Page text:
On April 12, 2019, SinCo attorney Lael Andara filed a letter asking the Court for leave to file a motion for reconsideration of the Court's April 9 Order. Docket No.190. Counsel wanted to share with the Court his side of the story with respect to the reasons for filing separate letters. The letter went far beyond that issue, however, setting forth a detailed description of what Andara considered to be misconduct on the part of Defendants' counsel with respect to the handling of various ongoing discovery disputes. Id. The Court denied the motion for reconsideration on April 15, 2019, stating that it would not revisit its previous decision but acknowledged that SinCo's counsel had raised “disturbing incidents reflecting the failure of counsel to work together to solve discovery problems that have been endemic in this case.” Id.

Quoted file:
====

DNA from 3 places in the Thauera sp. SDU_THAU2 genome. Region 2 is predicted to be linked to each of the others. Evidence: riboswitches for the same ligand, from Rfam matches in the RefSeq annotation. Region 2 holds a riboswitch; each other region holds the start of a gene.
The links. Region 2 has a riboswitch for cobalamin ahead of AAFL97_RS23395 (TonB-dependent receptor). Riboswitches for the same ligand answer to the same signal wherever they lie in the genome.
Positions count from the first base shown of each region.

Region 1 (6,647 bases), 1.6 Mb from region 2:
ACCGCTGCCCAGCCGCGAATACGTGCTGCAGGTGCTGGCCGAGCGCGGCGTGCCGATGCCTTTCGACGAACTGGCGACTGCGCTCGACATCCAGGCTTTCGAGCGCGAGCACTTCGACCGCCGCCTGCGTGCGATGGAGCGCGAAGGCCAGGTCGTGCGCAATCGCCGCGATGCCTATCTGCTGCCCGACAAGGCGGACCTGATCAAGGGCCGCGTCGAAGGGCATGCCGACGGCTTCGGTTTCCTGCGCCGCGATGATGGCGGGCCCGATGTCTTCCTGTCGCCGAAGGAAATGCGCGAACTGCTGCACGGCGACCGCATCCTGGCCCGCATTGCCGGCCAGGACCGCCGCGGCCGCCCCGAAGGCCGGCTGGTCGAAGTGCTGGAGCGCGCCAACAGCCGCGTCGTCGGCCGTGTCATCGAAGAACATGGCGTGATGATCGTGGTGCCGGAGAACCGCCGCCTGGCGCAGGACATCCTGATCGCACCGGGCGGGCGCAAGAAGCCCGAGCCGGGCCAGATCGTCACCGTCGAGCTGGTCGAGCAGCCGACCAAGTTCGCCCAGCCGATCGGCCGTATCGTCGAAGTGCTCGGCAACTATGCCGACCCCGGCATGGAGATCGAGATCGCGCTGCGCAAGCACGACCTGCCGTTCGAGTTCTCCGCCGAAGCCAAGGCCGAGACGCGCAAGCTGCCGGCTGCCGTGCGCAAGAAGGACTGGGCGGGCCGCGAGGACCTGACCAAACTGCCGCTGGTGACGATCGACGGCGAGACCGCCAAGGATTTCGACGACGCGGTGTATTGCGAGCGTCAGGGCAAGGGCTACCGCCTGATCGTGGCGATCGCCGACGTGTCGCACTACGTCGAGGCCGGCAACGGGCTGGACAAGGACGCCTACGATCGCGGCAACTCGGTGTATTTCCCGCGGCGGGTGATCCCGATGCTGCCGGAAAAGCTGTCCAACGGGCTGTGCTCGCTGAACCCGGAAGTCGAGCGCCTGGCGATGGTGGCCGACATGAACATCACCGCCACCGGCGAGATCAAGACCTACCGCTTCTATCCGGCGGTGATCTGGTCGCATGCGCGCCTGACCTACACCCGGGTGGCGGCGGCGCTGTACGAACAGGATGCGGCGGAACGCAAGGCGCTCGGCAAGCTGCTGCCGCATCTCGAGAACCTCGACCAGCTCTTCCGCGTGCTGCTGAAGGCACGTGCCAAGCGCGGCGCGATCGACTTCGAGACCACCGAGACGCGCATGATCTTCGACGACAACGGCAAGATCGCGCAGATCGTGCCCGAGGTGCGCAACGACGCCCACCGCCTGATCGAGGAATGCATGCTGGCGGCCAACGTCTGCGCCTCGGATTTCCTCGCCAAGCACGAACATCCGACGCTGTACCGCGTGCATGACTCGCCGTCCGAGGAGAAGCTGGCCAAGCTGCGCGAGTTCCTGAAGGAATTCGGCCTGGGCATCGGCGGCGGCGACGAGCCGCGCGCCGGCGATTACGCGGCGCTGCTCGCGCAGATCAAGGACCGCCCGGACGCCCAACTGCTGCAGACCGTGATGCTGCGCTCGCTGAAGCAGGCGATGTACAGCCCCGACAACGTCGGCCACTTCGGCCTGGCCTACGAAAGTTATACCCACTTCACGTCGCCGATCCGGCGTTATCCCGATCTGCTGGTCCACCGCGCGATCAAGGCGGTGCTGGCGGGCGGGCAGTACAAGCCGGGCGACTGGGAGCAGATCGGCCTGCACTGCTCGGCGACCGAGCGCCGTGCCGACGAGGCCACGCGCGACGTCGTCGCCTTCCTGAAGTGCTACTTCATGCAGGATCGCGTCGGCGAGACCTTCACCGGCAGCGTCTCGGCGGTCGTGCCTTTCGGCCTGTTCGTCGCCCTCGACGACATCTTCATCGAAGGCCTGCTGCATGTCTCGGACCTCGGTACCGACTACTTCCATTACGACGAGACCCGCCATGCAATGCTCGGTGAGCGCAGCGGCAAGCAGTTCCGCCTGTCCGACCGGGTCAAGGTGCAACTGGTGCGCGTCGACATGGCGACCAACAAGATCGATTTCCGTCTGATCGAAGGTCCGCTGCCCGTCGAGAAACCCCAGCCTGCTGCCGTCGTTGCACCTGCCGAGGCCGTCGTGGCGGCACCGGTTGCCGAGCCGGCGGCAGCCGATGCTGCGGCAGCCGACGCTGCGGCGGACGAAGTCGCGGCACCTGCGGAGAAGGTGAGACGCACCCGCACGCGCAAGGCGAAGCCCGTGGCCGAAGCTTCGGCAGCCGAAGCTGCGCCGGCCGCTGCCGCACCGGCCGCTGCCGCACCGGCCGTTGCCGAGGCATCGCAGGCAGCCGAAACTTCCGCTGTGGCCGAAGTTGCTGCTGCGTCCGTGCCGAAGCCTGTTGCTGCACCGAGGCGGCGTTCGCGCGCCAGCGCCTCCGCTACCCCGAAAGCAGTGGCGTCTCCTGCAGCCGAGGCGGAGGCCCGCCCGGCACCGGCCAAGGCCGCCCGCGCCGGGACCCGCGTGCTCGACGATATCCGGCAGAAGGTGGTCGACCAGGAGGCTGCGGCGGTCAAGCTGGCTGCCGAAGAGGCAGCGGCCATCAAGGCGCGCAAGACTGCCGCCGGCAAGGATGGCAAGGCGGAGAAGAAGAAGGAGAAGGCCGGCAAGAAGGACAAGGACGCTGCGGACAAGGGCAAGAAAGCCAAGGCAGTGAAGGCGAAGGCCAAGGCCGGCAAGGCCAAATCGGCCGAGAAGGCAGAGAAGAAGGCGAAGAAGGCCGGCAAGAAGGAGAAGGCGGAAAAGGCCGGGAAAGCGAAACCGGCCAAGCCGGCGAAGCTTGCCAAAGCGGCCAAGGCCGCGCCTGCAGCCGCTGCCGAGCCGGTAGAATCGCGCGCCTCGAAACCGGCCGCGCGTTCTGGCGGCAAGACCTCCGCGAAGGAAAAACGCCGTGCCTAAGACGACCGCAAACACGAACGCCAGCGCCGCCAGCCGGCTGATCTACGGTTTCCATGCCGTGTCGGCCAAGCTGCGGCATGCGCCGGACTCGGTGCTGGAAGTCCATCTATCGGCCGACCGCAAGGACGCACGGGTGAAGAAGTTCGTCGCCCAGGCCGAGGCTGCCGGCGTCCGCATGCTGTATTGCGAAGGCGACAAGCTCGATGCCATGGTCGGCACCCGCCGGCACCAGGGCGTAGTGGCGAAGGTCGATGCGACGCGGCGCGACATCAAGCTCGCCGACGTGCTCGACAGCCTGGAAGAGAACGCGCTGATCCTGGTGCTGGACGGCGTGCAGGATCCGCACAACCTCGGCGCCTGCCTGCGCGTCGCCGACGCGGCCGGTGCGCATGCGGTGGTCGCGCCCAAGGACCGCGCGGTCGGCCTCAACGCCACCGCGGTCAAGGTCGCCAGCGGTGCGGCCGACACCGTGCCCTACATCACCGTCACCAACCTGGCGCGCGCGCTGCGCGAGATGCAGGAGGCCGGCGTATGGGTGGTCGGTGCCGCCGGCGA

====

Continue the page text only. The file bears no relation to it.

At this point, both sides had offered accounts of why separate discovery letters had been filed and the Court had decided (twice) that it would not impose sanctions. Nonetheless, an hour after the Court had issued its order denying SinCo's motion for reconsideration, Fazio, who still represented Defendants, filed his own letter (the “April 15 letter”) responding to the accusations of SinCo's counsel with respect to his alleged discovery misconduct. Docket No. 192. Among other things, Fazio described disputes that had arisen at the April 4, 2019 deposition of Jonathan Chee, SinCo's former COO, referencing the content of that deposition. See Docket No. 192. It is undisputed that at the time the letter was filed, the entire deposition transcript was still designated as CONFIDENTIAL ATTORNEYS EYES ONLY under the protective order in this case. See Docket No. 124 (“Protective Order”) § 5.2 (providing, in part, that “the Party or non-party that sponsors, offers, or gives the testimony shall have up to ten (10) business days after receipt of the transcript or thirty (30) days after the deposition, whichever comes first, to identify the specific portions of the testimony as to which protection is sought.”); see also Motion at 4 (quoting agreement between the parties' attorneys that entire deposition transcript would be treated as confidential pending designations by Plaintiff's counsel). Even though his letter contained information from Chee's deposition, Fazio filed the April 15 letter in the public record, in violation of the parties' agreement and the terms of the Protective Order.